The sharing economy, which is made up of consumers and businesses who provide on-demand services, faces particular challenges when it comes to insuring their risk while conducting business.
Simply put, the sharing economy and the short-term exchange of assets for a fee has created headaches for insurers. Think of the early days of Uber and ride-sharing insurance.
Certainly, one constant challenge that on-demand or freelance workers face, is purchasing insurance protection at affordable prices.
Since on-demand workers typically work on a per project or per task basis, there may not be a need for annual policies. Especially if there is a gap of more than 30 days between jobs.
In the sharing economy, where ride-sharing has become a tremendous service for on-demand workers, the ability to purchase automobile coverage on a per-mile basis may very well become a critical need for those who participate in this new industry.
As the sharing economy continues to expand, the ability to purchase insurance products on a pay-as-you-use basis will become even more important to the members of this new economy.
And, insurance companies will have to respond to the significant insurance implications.
Let’s go a little deeper.
Short-Term Insurance: Pay-As-You-Use
Pay-as-you-use is a fairly common economic precept in today’s technology landscape.
It can only become profitable if the consumer realizes a benefit, values its ease of use, and the variable expenses.
An example is when Metromile introduced its pay-per-mile insurance coverage; it easily appealed to the majority of low-mileage drivers who felt that they would now be treated more equitably.
See also: Insurtech: One More Sign of Renaissance
Ride-share drivers obviously benefited from the reduction in wasted premium dollars, and they were compensated by the delivery of a personalized experience that made them feel counted.
Consumers are responsible for constructing, through their needs and desires, a digitally keen, on-demand sharing economy.
Innovative sharing economy companies like Airbnb, Uber, and WeGoLook, are turning wasted assets and labor into productive and profitable products and services.
The Insurtech Movement
Just as the Italian Renaissance took hold due to the desires and determination of dedicated stakeholders, insurtech as a concept has grown to be a collaborative movement (or Renaissance) in the insurance industry.
Yes, we just compared the Renaissance to insurtech.
The point here is, as with the 14th-century movement, these cultural shifts serve as a bridge from the old to new.
Insurtech, as a technological movement, branched out from fintech following reports of significant capital entering the market for insurance start-ups.
This massive availability of capital paved the way for start-ups and existing companies to innovate new products, services, and fresh new business models.
These models are the innovative driving force supporting the insurtech movement, and why new and existing carriers are considering new business models to jump-start a fairly stale marketplace.
Short-term insurance products are a part of this insurance renaissance.
Denise Garth’s article at Majesco.com sums this all up eloquently;
“Just like the original Renaissance, today’s Insurance Renaissance is spurred by the converging factors of people, technology, and market boundaries. InsurTech is powered by all three. Within insurance, this new Renaissance represents a real shift with significant business implications beyond legacy modernization. It represents a whole realm of new opportunities via greenfields, start-ups and incubators to cover a fast changing market landscape.”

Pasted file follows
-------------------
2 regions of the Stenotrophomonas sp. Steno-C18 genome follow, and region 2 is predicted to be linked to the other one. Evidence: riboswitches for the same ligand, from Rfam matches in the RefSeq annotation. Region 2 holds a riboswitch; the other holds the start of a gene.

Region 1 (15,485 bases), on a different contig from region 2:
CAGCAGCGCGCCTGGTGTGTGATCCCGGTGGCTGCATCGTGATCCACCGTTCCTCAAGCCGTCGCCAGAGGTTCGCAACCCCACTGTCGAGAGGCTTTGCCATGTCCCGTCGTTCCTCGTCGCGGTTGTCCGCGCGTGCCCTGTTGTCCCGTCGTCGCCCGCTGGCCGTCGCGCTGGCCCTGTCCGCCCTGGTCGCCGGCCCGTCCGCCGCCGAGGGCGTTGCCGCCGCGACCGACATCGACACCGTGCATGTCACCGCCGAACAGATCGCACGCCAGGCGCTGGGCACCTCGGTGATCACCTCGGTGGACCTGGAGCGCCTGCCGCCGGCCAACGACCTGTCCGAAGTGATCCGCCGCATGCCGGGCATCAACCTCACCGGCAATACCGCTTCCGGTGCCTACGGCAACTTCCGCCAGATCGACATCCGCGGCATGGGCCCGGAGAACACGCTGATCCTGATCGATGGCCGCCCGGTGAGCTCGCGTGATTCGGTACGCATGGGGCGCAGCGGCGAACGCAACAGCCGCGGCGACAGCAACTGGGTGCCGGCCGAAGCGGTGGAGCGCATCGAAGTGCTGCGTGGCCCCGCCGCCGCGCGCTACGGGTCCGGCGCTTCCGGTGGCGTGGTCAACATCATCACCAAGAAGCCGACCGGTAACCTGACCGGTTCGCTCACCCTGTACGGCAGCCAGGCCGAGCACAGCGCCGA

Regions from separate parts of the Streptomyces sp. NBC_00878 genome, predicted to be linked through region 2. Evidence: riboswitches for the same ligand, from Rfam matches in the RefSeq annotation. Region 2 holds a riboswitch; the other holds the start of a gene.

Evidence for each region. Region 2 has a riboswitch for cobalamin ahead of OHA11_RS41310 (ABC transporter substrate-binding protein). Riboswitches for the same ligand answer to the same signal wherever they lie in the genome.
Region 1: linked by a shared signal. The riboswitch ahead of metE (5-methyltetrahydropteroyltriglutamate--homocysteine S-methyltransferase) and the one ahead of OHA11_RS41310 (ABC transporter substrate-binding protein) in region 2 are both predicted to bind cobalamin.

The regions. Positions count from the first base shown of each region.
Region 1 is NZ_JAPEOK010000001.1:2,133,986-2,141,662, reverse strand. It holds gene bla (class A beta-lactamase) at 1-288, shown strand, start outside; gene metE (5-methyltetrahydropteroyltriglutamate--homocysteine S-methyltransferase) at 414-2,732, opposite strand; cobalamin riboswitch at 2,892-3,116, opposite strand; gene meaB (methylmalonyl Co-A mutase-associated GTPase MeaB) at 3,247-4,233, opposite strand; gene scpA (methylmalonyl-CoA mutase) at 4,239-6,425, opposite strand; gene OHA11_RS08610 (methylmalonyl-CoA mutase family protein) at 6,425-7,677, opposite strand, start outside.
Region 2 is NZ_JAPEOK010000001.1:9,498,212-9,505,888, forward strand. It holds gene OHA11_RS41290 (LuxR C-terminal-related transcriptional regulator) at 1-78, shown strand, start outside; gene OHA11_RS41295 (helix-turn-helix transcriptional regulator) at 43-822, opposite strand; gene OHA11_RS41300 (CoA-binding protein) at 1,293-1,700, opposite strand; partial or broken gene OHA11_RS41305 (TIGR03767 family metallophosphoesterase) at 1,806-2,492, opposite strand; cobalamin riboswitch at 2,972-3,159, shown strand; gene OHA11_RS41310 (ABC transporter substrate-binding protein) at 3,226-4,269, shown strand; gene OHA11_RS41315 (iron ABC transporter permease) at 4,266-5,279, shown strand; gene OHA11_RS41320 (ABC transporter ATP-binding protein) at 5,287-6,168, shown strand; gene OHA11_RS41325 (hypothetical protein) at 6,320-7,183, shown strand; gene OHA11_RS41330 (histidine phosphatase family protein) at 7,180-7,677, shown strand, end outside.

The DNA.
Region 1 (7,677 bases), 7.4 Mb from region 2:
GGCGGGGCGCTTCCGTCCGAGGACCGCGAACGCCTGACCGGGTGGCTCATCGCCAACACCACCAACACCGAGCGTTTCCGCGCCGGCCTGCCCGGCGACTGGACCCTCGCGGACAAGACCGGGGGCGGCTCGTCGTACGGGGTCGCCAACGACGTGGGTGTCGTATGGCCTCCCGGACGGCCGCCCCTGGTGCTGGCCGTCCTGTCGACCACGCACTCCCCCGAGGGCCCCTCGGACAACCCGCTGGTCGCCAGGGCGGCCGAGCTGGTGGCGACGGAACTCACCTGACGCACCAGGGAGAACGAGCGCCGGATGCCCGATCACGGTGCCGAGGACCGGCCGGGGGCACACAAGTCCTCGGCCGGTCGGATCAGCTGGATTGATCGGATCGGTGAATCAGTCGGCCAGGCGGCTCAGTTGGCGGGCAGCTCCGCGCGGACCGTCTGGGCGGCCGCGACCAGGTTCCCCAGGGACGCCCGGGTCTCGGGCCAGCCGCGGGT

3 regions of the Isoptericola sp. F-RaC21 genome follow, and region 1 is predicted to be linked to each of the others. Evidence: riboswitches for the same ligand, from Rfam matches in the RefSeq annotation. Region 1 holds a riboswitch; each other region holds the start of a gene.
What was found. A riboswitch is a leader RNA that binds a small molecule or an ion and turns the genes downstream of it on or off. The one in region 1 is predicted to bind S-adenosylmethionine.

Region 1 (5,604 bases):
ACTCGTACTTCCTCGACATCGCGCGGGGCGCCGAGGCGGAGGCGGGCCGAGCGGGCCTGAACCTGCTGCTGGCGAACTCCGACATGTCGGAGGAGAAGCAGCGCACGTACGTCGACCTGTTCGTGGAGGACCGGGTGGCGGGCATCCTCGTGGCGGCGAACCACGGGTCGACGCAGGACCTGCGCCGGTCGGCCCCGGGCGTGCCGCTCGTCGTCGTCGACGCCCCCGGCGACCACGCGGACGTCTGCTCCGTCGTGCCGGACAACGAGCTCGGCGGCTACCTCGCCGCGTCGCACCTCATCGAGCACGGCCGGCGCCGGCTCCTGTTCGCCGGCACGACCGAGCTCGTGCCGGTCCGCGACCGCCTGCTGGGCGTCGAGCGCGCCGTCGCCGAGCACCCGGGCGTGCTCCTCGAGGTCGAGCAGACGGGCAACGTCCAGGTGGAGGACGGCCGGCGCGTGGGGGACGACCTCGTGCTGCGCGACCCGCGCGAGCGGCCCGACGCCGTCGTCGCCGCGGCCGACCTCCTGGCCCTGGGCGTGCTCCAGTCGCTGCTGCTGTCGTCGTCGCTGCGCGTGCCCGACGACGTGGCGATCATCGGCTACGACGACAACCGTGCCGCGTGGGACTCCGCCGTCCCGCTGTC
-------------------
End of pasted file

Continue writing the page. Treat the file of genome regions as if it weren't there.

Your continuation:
The Big 3 Areas of Innovation and Disruption: Short-Term Insurance Implications
The sharing economy is certainly a driving force behind the expected innovation coming out of the insurance industry as companies respond to the needs of the on-demand workforce. Three areas that are most important for short-term insurance innovation are:
As baby boomers hand-off to Gen X, and then Gen X hands off to millennials, and the sharing economy continues to grow, expectations must be met regarding pay-per-use-products and changes in communicating resulting from technology.
Consider for a moment how often consumers use their smartphone daily to research, purchase, and access products and services. The resulting expectations that are seeded by technology continually disrupt the traditional insurance marketplace and means of distribution.
Mobile technology is the linchpin of short-term insurance as it guarantees immediate access and information flow between carriers and policyholders.
Traditional borders matter less and less. Technology and globalization generally simply does not value them.
Consider how car manufacturers like Tesla are looking to offer the consumer vehicle insurance as a part of the vehicle purchase.
The new business models being formed will drive additional changes in the lives of consumers leading to new expectations and innovation.
With reduced boundaries and increased information, consumers require on-demand products that suit their personal needs. Short term insurance will be a large part of this discussion going forward.
A Bright Horizon
Today’s insurers are gazing at the horizon that hasn’t been this bright in decades.
Their window of opportunity is wide open for participants to innovate and offer new business models and products to meet the needs of the pay-as-you-go culture that has developed.
See also: A Renaissance, or Just Upheaval?
Thank you, sharing economy!
Working capital is available for those with the vision, skill-sets, and determination, whether their experience is based on insurance, technology, or other market segments.
Change is on the way, and we’d be wise to get on board lest we get left behind.
Although the growing consumer emphasis is on short term and personalized products, these industry-changing innovations are by no means short term.
They are here to stay!